Sleep Apnoea

In my experience as a ENT specialist in practice for 26 years there are no medical or surgical conditions which when adequately treated get the most gratifying satisfaction from my patients with Obstructive Sleep Apnoea (OSA) which has been properly managed.

It is my belief that it remains one of the most untreated, treatable, conditions in medicine. Most GPs, and surprisingly specialists, wait until a significant medical event occurs, eg Stroke, Heart attack, Severe depression, Car accident, before the penny drops and they think about this condition..

Could this person heave sleep apnoea?

I believe doctors who miss this condition are negligent. Who would not treat a diabetic with insulin or a hypertensive with adequate medication? It’s the same scenario.

This oversight needs to change and doctors need to be more pro-active. Identifying these patients should be a priority in all practices simply because there is excellent treatment available and it makes such a difference to our physiology. We cannot live without adequate sleep and oxygen and that toxic combination is what is lacking in sleep apnoea.

What is Sleep Apnoea? 

‘Apnoea’ literally means ‘the absence of breathing’ and this is in fact what happens when one sleeps and has this medical condition. When we are awake there is tone in our upper airways and we have no problem breathing the oxygen rich Hermanus air. The problem arises when we are in a relaxed sleeping state. Our upper airways may collapse and we have apnoea events (no air flow if measured at the nose or mouth)  which can last minutes! Try holding your breath for 2 minutes whilst awake?  Also, because of the obstruction we tend to repeatedly wake up for a few seconds depriving our bodies of the deep dreaming sleep which is essential for normal functioning. The net effect is therefore poor quality sleep and reduced oxygen supply to all our vital (and non-vital) organs.

Could this be me?

The symptoms are sometimes obvious with daytime somnolence and even falling asleep whilst driving reported. More subtle symptoms are morning headaches, depression, malaise and forgetfulness

More subtle symptoms are morning headaches, depression, malaise and forgetfulness

What are the dangers of Sleep Apnoea?

Sleep apnoea will have adverse effects on the brain, heart, lungs and hormone systems. 

People most at risk for this problem are usually overweight (but not always so) with the weight distribution especially in the neck area. Sometimes snoring may be also prevalent but one may have severe apnoea without snoring at all. One may also snore without the presence of sleep apnoea. Sleep apnoea incidence increases with advancing age and is less related to obesity.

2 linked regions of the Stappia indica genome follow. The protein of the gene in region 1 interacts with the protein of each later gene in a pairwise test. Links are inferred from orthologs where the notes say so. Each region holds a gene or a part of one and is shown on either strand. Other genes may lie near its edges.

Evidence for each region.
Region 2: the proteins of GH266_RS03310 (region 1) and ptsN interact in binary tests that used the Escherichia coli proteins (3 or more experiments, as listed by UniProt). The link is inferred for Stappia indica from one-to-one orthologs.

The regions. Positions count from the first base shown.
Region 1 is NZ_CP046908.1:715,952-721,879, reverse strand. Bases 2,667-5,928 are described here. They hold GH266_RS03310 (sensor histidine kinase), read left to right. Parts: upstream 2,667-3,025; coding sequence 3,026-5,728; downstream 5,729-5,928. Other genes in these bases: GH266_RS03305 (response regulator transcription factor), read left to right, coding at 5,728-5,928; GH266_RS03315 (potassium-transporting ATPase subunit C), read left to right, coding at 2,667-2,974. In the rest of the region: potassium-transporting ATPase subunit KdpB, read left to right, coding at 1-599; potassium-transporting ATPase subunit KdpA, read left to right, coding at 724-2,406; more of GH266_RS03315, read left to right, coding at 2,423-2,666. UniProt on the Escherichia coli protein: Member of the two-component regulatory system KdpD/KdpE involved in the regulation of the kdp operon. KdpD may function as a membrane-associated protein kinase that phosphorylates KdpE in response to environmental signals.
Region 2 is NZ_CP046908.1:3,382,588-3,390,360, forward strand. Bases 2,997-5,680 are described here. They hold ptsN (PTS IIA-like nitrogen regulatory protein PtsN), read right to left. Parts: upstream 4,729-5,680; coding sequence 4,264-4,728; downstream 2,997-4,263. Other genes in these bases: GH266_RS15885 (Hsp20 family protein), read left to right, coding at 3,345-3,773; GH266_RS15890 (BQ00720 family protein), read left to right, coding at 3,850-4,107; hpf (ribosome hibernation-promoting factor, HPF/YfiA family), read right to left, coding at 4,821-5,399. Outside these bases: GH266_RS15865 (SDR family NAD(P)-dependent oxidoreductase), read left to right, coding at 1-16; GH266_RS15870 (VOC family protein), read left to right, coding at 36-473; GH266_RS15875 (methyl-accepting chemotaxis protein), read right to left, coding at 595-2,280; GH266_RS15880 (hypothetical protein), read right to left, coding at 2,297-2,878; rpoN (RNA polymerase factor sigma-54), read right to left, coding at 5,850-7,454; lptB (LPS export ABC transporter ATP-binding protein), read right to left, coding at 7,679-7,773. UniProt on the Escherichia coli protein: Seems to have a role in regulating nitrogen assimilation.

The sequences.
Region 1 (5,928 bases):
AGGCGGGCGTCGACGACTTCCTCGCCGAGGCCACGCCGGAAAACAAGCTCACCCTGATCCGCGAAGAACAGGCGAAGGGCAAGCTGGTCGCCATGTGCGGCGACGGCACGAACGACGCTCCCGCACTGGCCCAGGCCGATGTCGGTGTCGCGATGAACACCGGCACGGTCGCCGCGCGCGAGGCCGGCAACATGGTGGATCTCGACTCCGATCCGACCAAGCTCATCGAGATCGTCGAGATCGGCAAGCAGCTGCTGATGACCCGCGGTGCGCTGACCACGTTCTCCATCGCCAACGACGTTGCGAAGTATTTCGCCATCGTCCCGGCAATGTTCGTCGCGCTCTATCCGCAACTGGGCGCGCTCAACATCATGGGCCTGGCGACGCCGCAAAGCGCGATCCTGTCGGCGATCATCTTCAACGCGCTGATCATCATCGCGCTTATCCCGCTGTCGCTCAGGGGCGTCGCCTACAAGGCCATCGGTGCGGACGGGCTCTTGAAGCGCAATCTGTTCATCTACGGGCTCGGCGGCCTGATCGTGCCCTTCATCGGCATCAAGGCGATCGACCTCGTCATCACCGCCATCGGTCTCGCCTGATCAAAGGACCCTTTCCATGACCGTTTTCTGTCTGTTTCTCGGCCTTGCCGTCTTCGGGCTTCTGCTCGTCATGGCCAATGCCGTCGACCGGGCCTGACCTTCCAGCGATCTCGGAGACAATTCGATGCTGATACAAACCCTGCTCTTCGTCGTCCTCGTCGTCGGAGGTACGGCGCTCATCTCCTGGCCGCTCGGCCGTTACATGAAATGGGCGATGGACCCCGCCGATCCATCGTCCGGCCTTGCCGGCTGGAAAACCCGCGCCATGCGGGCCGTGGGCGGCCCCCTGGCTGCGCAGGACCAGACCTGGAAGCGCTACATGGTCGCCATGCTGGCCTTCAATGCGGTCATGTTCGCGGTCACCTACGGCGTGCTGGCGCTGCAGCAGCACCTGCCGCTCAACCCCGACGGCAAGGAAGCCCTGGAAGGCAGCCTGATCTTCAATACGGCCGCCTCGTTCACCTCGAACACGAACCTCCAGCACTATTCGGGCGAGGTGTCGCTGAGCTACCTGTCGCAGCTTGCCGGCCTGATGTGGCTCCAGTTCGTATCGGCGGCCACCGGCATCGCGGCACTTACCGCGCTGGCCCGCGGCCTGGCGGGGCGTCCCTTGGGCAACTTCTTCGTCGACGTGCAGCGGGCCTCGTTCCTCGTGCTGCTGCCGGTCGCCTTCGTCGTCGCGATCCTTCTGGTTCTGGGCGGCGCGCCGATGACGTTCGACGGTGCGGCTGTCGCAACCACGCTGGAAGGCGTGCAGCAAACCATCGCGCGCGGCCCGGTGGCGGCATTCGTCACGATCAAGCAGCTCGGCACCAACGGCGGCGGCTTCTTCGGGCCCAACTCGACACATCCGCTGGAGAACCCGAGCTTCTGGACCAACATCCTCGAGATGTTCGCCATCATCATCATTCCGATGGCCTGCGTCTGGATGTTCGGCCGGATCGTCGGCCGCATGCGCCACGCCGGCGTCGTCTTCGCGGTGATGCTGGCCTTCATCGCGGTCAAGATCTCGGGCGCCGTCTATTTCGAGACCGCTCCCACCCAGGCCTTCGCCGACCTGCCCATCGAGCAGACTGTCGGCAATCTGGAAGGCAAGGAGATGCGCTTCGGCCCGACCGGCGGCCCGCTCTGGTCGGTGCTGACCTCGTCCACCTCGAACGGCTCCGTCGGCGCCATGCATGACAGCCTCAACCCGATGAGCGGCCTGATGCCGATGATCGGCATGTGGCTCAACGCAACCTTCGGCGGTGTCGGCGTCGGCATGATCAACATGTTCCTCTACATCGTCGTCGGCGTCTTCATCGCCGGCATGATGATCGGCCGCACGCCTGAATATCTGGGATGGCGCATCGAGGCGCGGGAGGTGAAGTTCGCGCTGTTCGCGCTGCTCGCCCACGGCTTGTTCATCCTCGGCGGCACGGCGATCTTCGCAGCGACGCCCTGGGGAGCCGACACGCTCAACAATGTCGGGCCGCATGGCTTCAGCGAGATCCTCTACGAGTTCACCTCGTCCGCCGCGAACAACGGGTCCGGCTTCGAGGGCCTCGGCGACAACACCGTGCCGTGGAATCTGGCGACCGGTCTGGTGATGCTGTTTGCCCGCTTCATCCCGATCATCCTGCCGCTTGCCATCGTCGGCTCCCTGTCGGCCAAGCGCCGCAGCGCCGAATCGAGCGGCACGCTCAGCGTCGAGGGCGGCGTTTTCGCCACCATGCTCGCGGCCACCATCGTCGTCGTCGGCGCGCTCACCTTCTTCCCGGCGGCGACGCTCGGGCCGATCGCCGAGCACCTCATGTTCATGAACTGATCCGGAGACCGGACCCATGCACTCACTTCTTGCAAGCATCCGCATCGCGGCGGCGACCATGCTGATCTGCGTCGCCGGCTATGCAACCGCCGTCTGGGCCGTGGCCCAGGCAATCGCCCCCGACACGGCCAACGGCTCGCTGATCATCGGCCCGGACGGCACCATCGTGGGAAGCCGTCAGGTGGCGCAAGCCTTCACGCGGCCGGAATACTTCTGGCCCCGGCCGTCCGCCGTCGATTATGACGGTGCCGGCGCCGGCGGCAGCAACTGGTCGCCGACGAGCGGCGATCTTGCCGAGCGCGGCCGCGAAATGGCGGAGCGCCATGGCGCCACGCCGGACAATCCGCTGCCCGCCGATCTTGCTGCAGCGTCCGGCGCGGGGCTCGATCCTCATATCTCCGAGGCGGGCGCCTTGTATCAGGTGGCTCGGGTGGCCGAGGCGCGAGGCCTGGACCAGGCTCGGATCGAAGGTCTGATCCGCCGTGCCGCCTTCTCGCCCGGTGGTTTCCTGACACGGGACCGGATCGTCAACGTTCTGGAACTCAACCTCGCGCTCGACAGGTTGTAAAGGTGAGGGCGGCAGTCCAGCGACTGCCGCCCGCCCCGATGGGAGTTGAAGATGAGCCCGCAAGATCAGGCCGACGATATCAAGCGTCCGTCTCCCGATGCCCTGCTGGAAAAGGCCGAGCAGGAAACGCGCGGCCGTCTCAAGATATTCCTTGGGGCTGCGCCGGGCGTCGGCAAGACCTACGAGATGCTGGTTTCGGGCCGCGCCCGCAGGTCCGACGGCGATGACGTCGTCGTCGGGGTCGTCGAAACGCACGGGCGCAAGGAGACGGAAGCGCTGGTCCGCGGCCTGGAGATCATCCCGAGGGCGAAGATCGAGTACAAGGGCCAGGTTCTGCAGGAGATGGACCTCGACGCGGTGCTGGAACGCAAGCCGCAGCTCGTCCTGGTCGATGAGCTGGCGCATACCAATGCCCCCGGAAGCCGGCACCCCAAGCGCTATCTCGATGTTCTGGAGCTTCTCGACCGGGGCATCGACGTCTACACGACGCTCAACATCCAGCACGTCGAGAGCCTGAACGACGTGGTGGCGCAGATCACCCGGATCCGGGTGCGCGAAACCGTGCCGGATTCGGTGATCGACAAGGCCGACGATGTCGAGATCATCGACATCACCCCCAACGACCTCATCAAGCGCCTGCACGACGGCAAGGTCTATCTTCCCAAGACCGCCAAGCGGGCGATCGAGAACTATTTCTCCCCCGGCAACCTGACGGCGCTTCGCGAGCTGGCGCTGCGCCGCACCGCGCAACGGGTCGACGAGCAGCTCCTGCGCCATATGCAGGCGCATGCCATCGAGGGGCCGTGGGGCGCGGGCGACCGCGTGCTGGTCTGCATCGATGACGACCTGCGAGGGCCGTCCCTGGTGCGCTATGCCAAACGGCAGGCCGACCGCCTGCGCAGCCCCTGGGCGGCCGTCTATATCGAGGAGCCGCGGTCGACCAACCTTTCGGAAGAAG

How is Sleep Apnoea diagnosed?

The diagnosis is made by means of a sleep study(polysomnogram) which gives information on the number of apnoea events per hour and the degree to which the level of oxygen in the blood falls while this breath-holding occurs.

So if this is my problem all I have to do is lose weight you may think? This is however not so easy. There is a vicious cycle working against all good intentions here, with weight gain, poor motivation, increased nibbling and decreased physical activity an all too common phenomenon. A good night’s sleep with decent oxygen levels in the blood is a better diet than any which can be prescribed. Importantly, treatment of sleep apnoea is mandatory in anyone with Type 2 diabetes.

How is Sleep Apnoea managed?

A thorough history and examination of your upper airways are required to exclude a surgically correctable cause of the obstruction. The management of the condition has evolved over the last 10 years with the recognition that any surgical options should be more carefully selected because of the advancement in technology of continuous positive airway (CPAP) machines. There are also dental devices which may. be helpful. Whatever the treatment prescribed it is important to re-evaluate the resultant apnoea post this device/ procedure. Is the apnoea adequately treated?

The mainstay of medical treatment is a continuous positive pressure machine.(CPAP). This is a highly specialized machine which is attached to a mask which fits snugly over the nose and occasionally also the mouth. The machine detects when the airflow is obstructed and increases the pressure of the air flowing through the nose which in effect opens up the airways. This sounds like it could be a bit of a passion killer and that you might think you are waking up next to Darth Vader but it’s a small price to pay for an optimal functioning body on the way to better health.

Sleep apnoea will adversely affect the brain, heart, lungs and hormone systems